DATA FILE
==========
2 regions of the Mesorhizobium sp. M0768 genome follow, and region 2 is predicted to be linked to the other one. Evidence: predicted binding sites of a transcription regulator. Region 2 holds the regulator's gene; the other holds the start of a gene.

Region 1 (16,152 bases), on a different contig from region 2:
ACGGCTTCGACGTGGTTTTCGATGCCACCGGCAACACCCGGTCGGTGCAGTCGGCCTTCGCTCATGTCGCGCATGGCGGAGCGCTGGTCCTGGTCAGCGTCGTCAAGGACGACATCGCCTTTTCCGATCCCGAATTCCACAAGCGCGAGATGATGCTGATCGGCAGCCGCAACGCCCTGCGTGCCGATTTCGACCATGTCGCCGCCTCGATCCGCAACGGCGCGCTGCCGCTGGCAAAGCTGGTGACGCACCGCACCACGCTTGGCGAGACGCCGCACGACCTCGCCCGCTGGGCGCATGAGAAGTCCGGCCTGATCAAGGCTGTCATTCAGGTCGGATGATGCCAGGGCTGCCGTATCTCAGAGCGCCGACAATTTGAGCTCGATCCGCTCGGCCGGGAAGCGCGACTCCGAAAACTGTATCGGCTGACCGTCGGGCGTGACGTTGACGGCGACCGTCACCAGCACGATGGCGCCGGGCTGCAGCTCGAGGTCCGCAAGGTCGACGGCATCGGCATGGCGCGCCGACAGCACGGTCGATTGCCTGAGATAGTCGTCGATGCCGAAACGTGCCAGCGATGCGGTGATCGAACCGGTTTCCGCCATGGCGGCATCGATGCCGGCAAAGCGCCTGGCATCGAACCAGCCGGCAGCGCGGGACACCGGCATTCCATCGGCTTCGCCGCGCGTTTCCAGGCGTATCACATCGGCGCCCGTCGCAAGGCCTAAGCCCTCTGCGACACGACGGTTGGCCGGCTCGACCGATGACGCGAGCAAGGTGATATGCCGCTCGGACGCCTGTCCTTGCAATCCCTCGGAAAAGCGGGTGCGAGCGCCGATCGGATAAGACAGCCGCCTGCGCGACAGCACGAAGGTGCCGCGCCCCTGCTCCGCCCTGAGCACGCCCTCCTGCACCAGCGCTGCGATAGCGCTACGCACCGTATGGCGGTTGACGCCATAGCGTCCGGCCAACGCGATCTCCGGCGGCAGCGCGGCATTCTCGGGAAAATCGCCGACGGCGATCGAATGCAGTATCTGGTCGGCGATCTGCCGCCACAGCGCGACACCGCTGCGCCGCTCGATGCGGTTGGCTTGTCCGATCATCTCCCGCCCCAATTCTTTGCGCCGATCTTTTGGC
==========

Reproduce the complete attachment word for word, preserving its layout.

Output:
2 regions of the Mesorhizobium sp. M0768 genome follow, and region 2 is predicted to be linked to the other one. Evidence: predicted binding sites of a transcription regulator. Region 2 holds the regulator's gene; the other holds the start of a gene.

Region 1 (16,152 bases), on a different contig from region 2:
ACGGCTTCGACGTGGTTTTCGATGCCACCGGCAACACCCGGTCGGTGCAGTCGGCCTTCGCTCATGTCGCGCATGGCGGAGCGCTGGTCCTGGTCAGCGTCGTCAAGGACGACATCGCCTTTTCCGATCCCGAATTCCACAAGCGCGAGATGATGCTGATCGGCAGCCGCAACGCCCTGCGTGCCGATTTCGACCATGTCGCCGCCTCGATCCGCAACGGCGCGCTGCCGCTGGCAAAGCTGGTGACGCACCGCACCACGCTTGGCGAGACGCCGCACGACCTCGCCCGCTGGGCGCATGAGAAGTCCGGCCTGATCAAGGCTGTCATTCAGGTCGGATGATGCCAGGGCTGCCGTATCTCAGAGCGCCGACAATTTGAGCTCGATCCGCTCGGCCGGGAAGCGCGACTCCGAAAACTGTATCGGCTGACCGTCGGGCGTGACGTTGACGGCGACCGTCACCAGCACGATGGCGCCGGGCTGCAGCTCGAGGTCCGCAAGGTCGACGGCATCGGCATGGCGCGCCGACAGCACGGTCGATTGCCTGAGATAGTCGTCGATGCCGAAACGTGCCAGCGATGCGGTGATCGAACCGGTTTCCGCCATGGCGGCATCGATGCCGGCAAAGCGCCTGGCATCGAACCAGCCGGCAGCGCGGGACACCGGCATTCCATCGGCTTCGCCGCGCGTTTCCAGGCGTATCACATCGGCGCCCGTCGCAAGGCCTAAGCCCTCTGCGACACGACGGTTGGCCGGCTCGACCGATGACGCGAGCAAGGTGATATGCCGCTCGGACGCCTGTCCTTGCAATCCCTCGGAAAAGCGGGTGCGAGCGCCGATCGGATAAGACAGCCGCCTGCGCGACAGCACGAAGGTGCCGCGCCCCTGCTCCGCCCTGAGCACGCCCTCCTGCACCAGCGCTGCGATAGCGCTACGCACCGTATGGCGGTTGACGCCATAGCGTCCGGCCAACGCGATCTCCGGCGGCAGCGCGGCATTCTCGGGAAAATCGCCGACGGCGATCGAATGCAGTATCTGGTCGGCGATCTGCCGCCACAGCGCGACACCGCTGCGCCGCTCGATGCGGTTGGCTTGTCCGATCATCTCCCGCCCCAATTCTTTGCGCCGATCTTTTGGC